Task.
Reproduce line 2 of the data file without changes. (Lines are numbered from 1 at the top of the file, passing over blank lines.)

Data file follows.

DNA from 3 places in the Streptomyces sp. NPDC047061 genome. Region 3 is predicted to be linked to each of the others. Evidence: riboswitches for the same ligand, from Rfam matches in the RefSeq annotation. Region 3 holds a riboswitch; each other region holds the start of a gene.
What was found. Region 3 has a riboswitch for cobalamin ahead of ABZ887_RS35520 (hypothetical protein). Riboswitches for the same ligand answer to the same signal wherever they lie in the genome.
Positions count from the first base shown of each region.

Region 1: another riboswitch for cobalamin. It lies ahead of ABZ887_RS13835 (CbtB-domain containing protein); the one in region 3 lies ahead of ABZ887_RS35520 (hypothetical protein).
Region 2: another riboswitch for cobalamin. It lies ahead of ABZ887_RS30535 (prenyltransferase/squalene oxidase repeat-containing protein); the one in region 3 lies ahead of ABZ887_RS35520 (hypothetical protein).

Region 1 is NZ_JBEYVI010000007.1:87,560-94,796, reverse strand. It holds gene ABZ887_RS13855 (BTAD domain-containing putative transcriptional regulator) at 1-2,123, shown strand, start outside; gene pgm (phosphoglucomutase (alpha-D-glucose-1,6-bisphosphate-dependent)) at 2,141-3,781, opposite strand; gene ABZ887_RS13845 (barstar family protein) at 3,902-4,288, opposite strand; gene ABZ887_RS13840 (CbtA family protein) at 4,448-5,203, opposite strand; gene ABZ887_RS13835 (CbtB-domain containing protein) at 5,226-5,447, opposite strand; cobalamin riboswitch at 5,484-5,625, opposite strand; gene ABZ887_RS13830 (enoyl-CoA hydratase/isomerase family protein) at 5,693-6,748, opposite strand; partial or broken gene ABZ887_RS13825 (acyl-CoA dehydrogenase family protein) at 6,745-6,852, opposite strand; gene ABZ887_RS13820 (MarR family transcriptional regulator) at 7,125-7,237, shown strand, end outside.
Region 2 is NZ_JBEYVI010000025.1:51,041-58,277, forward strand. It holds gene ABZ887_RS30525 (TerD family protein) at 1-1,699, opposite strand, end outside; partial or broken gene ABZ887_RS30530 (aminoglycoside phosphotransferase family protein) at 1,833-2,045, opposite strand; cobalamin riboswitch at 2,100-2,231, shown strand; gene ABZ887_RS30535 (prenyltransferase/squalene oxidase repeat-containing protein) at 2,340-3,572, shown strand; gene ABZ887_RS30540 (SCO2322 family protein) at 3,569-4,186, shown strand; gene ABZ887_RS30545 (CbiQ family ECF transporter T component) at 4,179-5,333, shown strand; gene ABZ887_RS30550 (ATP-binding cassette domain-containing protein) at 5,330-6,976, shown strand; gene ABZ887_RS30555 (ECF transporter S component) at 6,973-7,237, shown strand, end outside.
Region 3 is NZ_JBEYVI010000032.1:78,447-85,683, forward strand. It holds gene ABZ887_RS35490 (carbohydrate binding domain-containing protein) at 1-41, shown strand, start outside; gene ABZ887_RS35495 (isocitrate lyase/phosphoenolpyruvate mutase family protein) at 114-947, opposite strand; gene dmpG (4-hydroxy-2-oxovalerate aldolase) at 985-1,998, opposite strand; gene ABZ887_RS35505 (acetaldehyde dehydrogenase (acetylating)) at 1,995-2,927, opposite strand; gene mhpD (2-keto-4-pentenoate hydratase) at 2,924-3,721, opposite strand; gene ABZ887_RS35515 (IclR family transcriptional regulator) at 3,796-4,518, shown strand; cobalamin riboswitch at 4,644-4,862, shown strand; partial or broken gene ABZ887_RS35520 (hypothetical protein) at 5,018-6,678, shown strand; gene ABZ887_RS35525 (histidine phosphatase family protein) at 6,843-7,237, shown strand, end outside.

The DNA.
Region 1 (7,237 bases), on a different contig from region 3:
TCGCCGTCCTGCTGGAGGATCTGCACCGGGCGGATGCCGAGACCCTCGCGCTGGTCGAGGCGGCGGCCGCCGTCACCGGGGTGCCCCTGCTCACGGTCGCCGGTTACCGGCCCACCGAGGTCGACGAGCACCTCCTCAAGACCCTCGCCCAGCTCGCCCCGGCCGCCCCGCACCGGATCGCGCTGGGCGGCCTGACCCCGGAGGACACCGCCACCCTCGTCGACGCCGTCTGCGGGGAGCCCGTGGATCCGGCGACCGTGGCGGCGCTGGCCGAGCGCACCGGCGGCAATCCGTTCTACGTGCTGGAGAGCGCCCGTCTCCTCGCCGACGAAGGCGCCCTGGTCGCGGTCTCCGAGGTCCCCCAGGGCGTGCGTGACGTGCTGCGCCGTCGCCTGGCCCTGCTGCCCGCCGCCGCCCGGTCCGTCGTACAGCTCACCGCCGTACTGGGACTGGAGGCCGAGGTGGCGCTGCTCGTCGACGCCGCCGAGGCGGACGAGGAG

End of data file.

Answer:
What was found. Region 3 has a riboswitch for cobalamin ahead of ABZ887_RS35520 (hypothetical protein). Riboswitches for the same ligand answer to the same signal wherever they lie in the genome.